Summer Learning Opportunities for Children
For many students, the time off for summer is truly time off from the process of education. How can we give them that time off and still keep them ready for school?
Whether the beginning of school is two months or two weeks away, there is still time to give valuable learning opportunities to your child.
The key is to make summer a time for exploration and discovery with your child in a way that maximizes informal educational experiences. Following is a list of ideas and activities you can do with your child to enhance the school experience and reduce the time it takes for him or her to get up to speed in the new school year.
Explore the museums. Visit local museums such as Science Museum Oklahoma, the Sam Noble Museum of Natural History, and the Oklahoma City Museum of Art. While you're visiting, check into special classes that are offered for chilren. Ranging from a few hours to a week in duration, the classes cover a wide range of topics and ages.
Visit the zoo. The new exhibits are great and short visits in the cooler morning hours are a good time to stroll through the gardened walkways and see the animals when they are more active. Zoo classes are high quality learning experiences for kids, and the zoo docent staff is terrific.
Cook with your child. Planning meals and following recipes have very strong links to math and science. What better ways to provide practice in making predictions, following directions, measuring, calculating, and watching chemical reactions?
Take frequent walks with your child around the neighborhood. Spend time at Martin Park Nature Center. This is one of Oklahoma City's best kept secrets and is a good way for kids to experience Oklahoma nature up-close and personal.
Go to the library often. Besides the wealth of books, the library offers many free sessions on a variety of topics like songs and storytelling that are wonderful learning experiences.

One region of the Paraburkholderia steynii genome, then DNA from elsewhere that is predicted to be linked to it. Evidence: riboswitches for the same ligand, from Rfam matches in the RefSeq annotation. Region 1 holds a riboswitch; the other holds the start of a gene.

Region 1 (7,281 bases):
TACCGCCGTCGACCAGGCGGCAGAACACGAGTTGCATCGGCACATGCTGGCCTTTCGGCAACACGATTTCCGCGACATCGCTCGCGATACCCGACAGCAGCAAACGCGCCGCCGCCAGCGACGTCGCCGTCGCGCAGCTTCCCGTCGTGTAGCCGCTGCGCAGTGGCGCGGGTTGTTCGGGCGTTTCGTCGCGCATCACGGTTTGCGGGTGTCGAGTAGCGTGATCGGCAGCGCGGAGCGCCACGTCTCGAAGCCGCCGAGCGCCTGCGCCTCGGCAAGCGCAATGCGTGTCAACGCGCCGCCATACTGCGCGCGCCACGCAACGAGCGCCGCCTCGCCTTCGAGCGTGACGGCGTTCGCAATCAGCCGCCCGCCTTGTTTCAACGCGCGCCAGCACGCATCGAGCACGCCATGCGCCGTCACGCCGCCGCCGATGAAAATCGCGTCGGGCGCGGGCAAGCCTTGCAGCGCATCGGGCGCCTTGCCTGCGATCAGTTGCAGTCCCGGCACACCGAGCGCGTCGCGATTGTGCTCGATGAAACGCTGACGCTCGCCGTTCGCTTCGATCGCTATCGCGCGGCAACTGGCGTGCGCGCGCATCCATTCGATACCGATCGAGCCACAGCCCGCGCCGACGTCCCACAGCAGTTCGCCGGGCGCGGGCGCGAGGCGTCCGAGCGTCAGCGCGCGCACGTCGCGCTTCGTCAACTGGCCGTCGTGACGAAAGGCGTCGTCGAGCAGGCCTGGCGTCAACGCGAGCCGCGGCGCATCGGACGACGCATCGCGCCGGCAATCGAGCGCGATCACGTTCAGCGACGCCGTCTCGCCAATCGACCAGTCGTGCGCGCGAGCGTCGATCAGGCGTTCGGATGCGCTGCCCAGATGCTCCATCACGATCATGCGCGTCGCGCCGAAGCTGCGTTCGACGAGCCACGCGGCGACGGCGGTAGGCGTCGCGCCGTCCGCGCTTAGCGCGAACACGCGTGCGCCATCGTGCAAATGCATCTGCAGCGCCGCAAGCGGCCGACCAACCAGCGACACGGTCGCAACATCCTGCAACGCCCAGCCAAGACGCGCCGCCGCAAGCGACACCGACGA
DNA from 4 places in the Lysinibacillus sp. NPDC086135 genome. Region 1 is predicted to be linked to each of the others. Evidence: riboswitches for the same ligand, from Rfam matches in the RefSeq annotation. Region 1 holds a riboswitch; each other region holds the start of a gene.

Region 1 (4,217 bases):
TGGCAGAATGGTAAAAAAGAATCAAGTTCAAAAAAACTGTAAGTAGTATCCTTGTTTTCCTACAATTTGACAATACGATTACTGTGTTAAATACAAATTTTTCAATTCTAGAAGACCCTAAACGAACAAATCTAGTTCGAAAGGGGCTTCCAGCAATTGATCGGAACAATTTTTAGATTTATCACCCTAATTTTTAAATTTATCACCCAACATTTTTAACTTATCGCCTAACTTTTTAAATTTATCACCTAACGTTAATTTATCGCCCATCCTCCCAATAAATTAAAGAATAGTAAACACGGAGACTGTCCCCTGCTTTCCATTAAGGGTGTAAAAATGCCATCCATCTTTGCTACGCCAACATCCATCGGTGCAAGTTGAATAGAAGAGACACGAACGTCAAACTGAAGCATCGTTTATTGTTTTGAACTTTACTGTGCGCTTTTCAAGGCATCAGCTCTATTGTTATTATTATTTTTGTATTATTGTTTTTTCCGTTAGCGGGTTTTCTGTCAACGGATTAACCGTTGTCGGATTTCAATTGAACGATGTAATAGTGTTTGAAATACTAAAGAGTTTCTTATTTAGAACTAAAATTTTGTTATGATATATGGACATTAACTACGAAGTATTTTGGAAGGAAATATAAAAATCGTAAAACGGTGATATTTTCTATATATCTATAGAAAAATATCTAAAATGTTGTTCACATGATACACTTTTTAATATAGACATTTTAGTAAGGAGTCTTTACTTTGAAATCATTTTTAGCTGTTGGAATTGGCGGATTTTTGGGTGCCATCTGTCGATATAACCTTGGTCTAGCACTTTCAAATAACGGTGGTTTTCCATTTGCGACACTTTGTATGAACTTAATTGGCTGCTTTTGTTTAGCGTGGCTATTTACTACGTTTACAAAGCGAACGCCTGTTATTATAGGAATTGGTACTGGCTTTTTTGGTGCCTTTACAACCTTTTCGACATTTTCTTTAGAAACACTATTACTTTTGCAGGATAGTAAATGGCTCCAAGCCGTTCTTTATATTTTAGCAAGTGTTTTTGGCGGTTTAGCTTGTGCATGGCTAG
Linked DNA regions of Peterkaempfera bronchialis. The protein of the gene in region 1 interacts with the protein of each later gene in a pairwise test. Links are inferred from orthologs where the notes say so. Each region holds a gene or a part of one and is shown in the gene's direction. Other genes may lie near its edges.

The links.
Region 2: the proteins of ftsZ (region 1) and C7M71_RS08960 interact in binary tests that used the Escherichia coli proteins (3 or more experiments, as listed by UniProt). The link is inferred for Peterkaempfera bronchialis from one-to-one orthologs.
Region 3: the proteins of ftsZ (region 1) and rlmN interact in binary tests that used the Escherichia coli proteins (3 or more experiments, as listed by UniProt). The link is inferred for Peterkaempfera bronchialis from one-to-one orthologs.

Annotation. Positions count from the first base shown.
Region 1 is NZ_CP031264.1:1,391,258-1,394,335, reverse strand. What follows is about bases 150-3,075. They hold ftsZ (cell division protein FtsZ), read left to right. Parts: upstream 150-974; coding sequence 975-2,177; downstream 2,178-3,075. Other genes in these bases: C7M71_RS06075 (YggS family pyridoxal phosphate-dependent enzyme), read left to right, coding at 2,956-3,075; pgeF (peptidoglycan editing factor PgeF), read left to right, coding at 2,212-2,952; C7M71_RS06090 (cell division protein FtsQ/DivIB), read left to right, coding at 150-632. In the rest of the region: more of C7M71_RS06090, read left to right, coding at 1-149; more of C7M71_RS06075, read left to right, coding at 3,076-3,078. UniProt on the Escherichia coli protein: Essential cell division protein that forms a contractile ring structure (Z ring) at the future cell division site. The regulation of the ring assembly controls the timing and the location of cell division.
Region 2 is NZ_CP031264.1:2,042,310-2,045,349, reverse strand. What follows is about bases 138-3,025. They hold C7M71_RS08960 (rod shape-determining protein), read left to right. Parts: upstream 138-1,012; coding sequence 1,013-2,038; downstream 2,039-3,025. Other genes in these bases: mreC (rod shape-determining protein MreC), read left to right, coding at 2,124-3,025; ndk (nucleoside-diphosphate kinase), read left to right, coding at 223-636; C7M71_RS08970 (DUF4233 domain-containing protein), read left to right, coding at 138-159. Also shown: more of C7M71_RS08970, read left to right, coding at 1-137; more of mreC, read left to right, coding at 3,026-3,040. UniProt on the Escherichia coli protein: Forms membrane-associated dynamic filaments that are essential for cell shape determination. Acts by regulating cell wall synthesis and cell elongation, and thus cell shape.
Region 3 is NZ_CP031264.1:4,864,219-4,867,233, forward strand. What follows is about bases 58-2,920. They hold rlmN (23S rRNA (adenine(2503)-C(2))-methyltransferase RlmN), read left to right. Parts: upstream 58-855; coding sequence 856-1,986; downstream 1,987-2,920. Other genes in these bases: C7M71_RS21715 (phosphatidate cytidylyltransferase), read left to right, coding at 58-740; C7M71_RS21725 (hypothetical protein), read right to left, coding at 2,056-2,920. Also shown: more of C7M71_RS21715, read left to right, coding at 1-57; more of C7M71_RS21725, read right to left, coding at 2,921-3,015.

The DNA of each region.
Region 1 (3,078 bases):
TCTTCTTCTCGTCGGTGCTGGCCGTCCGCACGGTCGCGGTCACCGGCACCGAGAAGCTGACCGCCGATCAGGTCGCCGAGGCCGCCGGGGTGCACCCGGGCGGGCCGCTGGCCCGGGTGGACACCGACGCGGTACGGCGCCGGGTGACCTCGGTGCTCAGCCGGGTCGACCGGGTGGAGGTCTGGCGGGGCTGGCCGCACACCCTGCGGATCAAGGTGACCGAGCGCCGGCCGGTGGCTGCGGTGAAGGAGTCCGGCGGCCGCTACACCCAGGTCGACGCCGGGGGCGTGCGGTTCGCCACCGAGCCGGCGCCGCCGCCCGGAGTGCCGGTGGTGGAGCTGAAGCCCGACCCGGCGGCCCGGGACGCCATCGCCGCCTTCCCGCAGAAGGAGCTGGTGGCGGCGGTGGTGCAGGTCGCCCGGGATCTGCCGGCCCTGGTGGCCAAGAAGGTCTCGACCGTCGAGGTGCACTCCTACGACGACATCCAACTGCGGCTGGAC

Read, read, read. Read to your younger child or have your child read a book to you. A magazine subscription for the child can deliver reading opportunities to your door. I like the magazines produced for children by the National Wildlife Federation (Your Big Backyard, Ranger Rick); National Geographic (World); Smithsonian (Muse), Wildlife Education, Ltd. (Zoobooks); and Cobblestone Publishing (Odyssey).
Instead of telephoning relatives, have your child write them a letter or an e-mail. Write to someone each week.
Have your child keep a journal. This could be a diary, but it could also be a summer family chronicle.
Take advantage of learning experiences when vacation traveling. Observe and comment on the sights along the way, play the "license plate game," take a photo of each "Leaving..." and "Welcome to..." sign as you pass from one state to another, photograph landmarks and major rivers that you pass, give your child a camera and have them keep a log of what they photographed, and buy a postcard every time you stop and have your child write and mail a note to themselves or a relative.
These are only a few ways you can keep your child active and involved in learning during the summer. But these are not necessarily summer-only activities. Learning is a process that requires teachers, parents and students working in formal and informal settings. Together we can build the full, rich foundation of learning experiences for children to grow to their potential.
Courtesy of Bob Melton